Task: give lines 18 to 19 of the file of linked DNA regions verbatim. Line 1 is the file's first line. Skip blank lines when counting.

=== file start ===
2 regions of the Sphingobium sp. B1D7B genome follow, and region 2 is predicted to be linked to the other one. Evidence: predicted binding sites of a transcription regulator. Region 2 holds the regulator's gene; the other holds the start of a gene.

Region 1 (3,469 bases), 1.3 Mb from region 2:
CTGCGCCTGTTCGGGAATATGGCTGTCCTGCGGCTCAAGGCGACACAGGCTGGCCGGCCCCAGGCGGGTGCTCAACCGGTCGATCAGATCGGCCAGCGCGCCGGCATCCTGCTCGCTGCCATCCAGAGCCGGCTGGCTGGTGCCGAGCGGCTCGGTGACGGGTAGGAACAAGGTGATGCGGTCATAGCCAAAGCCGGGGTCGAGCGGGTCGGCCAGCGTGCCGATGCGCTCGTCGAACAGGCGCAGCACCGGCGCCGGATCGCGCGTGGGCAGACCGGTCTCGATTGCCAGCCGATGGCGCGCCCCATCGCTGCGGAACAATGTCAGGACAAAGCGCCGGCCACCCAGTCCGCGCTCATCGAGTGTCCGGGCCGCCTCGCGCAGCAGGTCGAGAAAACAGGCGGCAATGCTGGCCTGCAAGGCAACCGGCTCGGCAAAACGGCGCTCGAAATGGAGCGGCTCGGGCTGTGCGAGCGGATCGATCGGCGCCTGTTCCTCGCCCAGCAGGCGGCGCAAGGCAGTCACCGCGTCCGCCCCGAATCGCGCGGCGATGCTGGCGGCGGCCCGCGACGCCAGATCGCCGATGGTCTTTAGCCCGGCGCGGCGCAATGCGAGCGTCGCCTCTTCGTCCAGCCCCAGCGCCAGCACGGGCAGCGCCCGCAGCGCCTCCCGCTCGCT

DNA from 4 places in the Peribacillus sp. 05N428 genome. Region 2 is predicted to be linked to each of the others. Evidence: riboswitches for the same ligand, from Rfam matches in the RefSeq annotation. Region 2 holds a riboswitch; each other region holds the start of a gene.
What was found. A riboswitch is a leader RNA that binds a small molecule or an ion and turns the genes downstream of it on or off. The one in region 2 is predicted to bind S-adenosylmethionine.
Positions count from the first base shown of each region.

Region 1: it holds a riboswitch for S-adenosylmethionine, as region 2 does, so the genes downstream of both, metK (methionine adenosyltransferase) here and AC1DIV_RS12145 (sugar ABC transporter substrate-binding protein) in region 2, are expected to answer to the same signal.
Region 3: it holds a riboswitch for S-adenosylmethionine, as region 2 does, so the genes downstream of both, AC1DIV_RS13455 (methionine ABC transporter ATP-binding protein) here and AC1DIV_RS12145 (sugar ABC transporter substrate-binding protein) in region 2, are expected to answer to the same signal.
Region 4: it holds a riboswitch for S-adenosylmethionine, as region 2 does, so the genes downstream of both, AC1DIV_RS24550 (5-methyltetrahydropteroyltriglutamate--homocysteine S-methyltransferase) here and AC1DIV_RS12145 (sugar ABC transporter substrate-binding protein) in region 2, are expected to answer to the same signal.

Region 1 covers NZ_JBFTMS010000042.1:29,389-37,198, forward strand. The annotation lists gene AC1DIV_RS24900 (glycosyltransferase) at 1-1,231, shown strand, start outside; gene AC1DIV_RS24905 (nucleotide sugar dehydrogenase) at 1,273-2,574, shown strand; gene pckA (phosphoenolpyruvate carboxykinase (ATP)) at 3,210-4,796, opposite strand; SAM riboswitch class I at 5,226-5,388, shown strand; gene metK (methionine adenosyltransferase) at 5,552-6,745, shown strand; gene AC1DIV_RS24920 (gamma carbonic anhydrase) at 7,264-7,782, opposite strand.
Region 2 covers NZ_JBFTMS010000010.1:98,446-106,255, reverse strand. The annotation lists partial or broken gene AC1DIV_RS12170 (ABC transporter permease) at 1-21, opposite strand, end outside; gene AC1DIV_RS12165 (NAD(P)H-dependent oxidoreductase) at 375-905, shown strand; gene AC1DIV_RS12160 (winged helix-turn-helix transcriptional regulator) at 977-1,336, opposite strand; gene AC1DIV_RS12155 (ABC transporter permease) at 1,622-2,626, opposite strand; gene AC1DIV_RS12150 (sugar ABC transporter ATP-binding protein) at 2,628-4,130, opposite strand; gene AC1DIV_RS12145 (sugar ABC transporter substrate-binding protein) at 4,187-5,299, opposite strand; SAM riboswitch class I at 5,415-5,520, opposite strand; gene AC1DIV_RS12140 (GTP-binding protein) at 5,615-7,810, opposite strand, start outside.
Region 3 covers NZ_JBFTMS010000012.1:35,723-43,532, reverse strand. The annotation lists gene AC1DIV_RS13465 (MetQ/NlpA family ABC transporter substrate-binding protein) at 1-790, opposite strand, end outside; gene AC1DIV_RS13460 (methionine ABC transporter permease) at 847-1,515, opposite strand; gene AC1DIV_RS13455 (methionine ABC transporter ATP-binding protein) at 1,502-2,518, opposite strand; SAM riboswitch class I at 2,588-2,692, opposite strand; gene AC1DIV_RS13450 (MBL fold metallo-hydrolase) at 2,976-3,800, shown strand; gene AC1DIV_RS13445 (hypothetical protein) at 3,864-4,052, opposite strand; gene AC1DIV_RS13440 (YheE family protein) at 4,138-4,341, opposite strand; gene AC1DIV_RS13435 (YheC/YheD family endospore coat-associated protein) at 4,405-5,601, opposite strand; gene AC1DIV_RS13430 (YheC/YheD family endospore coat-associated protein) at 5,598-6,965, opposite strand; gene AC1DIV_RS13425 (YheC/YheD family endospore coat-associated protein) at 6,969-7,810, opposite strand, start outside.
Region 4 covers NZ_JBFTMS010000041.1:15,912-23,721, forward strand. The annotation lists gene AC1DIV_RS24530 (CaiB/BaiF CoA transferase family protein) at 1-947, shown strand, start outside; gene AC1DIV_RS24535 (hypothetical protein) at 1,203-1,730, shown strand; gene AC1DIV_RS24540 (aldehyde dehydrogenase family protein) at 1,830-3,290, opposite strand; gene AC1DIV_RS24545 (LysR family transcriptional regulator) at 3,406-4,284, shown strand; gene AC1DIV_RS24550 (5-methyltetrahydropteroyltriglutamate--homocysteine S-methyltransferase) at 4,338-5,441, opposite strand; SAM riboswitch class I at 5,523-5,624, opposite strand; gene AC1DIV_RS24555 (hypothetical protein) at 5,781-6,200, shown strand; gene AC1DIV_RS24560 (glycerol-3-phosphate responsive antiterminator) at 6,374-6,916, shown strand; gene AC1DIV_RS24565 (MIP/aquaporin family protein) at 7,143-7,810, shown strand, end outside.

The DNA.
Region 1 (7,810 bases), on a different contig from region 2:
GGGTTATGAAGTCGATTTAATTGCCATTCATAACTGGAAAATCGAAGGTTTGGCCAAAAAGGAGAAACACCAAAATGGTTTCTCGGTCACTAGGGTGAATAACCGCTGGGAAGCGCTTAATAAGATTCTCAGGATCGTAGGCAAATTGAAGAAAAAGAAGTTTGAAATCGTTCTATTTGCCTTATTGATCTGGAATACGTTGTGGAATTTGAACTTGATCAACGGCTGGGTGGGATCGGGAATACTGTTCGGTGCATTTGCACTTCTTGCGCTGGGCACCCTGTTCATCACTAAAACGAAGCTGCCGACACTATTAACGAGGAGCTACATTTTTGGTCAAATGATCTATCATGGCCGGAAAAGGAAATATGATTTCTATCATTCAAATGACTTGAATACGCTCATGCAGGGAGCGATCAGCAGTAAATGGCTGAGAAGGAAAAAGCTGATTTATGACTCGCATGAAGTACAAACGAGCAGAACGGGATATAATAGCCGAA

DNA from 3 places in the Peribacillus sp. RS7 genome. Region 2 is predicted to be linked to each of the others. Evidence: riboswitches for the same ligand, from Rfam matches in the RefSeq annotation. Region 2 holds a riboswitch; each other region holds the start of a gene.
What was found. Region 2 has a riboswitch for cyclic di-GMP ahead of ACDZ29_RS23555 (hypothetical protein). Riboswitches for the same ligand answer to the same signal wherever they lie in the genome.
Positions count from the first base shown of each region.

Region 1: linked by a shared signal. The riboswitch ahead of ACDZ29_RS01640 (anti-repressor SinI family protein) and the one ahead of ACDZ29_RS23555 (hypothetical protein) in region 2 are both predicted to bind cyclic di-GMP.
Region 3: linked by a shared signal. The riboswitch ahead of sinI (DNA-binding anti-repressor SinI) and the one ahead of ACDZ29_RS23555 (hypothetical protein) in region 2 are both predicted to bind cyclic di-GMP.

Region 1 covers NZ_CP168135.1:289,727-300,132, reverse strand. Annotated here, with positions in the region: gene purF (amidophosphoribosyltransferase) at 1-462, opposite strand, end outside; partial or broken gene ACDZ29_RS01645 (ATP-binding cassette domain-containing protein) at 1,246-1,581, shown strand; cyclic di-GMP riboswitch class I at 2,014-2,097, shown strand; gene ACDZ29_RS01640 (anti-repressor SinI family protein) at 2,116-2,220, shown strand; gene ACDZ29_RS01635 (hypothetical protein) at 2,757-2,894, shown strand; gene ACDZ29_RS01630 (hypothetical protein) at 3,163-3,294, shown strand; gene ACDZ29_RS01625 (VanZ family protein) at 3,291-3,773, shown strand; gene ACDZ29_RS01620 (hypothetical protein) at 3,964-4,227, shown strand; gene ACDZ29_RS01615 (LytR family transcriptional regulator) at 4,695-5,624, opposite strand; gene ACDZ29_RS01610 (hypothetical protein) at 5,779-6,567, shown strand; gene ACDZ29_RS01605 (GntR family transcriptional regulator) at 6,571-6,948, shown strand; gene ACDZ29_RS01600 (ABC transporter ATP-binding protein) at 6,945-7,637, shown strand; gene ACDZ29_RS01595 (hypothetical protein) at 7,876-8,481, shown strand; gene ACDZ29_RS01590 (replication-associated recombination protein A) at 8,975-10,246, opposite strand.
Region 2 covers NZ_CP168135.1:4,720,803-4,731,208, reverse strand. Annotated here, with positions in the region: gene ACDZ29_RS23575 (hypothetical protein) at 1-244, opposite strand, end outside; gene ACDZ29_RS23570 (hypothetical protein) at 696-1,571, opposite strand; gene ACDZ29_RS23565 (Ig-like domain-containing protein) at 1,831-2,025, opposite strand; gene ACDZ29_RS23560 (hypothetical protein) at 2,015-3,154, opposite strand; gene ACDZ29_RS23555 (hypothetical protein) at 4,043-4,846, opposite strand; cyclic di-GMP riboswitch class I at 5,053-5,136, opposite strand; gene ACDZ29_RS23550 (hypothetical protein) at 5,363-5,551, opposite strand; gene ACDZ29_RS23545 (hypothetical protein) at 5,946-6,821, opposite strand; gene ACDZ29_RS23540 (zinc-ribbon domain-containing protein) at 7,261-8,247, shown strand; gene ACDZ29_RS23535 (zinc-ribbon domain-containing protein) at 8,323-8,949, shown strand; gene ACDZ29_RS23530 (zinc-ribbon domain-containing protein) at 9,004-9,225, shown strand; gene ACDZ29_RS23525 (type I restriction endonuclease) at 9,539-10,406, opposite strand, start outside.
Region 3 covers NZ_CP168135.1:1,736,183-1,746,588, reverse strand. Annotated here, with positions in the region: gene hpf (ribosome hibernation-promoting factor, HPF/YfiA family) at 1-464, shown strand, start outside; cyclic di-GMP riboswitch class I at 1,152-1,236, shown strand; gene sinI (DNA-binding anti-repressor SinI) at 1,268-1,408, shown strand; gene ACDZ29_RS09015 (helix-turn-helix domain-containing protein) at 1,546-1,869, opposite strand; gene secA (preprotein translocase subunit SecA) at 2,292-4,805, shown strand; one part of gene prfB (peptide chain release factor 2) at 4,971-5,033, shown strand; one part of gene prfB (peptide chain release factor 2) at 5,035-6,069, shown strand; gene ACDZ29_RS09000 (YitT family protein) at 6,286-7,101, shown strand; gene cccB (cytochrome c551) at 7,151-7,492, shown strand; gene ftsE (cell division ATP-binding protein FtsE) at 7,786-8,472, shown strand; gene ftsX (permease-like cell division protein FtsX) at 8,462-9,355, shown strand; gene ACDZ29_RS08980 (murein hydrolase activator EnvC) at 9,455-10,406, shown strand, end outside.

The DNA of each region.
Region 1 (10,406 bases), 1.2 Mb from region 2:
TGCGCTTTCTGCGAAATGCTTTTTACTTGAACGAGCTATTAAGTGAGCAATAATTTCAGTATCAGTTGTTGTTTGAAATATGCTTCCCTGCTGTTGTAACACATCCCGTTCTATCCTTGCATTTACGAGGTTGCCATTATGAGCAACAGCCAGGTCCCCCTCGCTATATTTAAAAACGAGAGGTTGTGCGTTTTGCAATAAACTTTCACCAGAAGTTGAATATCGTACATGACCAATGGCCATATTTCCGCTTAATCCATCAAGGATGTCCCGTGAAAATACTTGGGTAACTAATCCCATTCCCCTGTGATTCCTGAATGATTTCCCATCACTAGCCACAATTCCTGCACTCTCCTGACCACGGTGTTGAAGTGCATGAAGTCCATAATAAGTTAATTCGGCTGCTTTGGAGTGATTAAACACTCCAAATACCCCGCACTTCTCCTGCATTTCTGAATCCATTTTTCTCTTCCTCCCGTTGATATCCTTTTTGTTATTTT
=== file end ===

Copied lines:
What was found. Region 2 has a riboswitch for cyclic di-GMP ahead of ACDZ29_RS23555 (hypothetical protein). Riboswitches for the same ligand answer to the same signal wherever they lie in the genome.
Positions count from the first base shown of each region.